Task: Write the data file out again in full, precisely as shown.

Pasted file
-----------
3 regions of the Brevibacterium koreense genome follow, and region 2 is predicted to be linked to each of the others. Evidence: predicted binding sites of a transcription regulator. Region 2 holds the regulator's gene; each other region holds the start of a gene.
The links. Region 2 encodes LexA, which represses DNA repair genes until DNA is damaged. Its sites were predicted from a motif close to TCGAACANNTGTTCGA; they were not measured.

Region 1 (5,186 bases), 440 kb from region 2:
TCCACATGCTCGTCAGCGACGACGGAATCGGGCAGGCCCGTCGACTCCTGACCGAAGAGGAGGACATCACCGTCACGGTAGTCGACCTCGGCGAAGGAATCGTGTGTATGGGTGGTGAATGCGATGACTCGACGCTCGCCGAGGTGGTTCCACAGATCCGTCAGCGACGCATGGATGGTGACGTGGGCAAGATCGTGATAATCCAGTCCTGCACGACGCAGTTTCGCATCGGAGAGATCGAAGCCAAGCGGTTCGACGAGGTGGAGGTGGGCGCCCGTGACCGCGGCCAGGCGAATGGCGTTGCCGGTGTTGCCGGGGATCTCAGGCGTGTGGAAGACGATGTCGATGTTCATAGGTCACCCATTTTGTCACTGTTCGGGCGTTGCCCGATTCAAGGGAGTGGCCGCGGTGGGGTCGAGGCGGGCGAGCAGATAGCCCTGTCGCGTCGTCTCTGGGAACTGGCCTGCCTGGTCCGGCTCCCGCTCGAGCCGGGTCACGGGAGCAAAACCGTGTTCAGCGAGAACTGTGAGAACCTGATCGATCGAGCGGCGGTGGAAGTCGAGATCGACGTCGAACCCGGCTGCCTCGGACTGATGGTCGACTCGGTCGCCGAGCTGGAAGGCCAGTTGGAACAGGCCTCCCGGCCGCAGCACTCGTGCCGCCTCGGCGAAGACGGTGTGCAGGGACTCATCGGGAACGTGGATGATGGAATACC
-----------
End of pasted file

3 regions of the Brevibacterium koreense genome follow, and region 2 is predicted to be linked to each of the others. Evidence: predicted binding sites of a transcription regulator. Region 2 holds the regulator's gene; each other region holds the start of a gene.
The links. Region 2 encodes LexA, which represses DNA repair genes until DNA is damaged. Its sites were predicted from a motif close to TCGAACANNTGTTCGA; they were not measured.

Region 1 (5,186 bases), 440 kb from region 2:
TCCACATGCTCGTCAGCGACGACGGAATCGGGCAGGCCCGTCGACTCCTGACCGAAGAGGAGGACATCACCGTCACGGTAGTCGACCTCGGCGAAGGAATCGTGTGTATGGGTGGTGAATGCGATGACTCGACGCTCGCCGAGGTGGTTCCACAGATCCGTCAGCGACGCATGGATGGTGACGTGGGCAAGATCGTGATAATCCAGTCCTGCACGACGCAGTTTCGCATCGGAGAGATCGAAGCCAAGCGGTTCGACGAGGTGGAGGTGGGCGCCCGTGACCGCGGCCAGGCGAATGGCGTTGCCGGTGTTGCCGGGGATCTCAGGCGTGTGGAAGACGATGTCGATGTTCATAGGTCACCCATTTTGTCACTGTTCGGGCGTTGCCCGATTCAAGGGAGTGGCCGCGGTGGGGTCGAGGCGGGCGAGCAGATAGCCCTGTCGCGTCGTCTCTGGGAACTGGCCTGCCTGGTCCGGCTCCCGCTCGAGCCGGGTCACGGGAGCAAAACCGTGTTCAGCGAGAACTGTGAGAACCTGATCGATCGAGCGGCGGTGGAAGTCGAGATCGACGTCGAACCCGGCTGCCTCGGACTGATGGTCGACTCGGTCGCCGAGCTGGAAGGCCAGTTGGAACAGGCCTCCCGGCCGCAGCACTCGTGCCGCCTCGGCGAAGACGGTGTGCAGGGACTCATCGGGAACGTGGATGATGGAATACC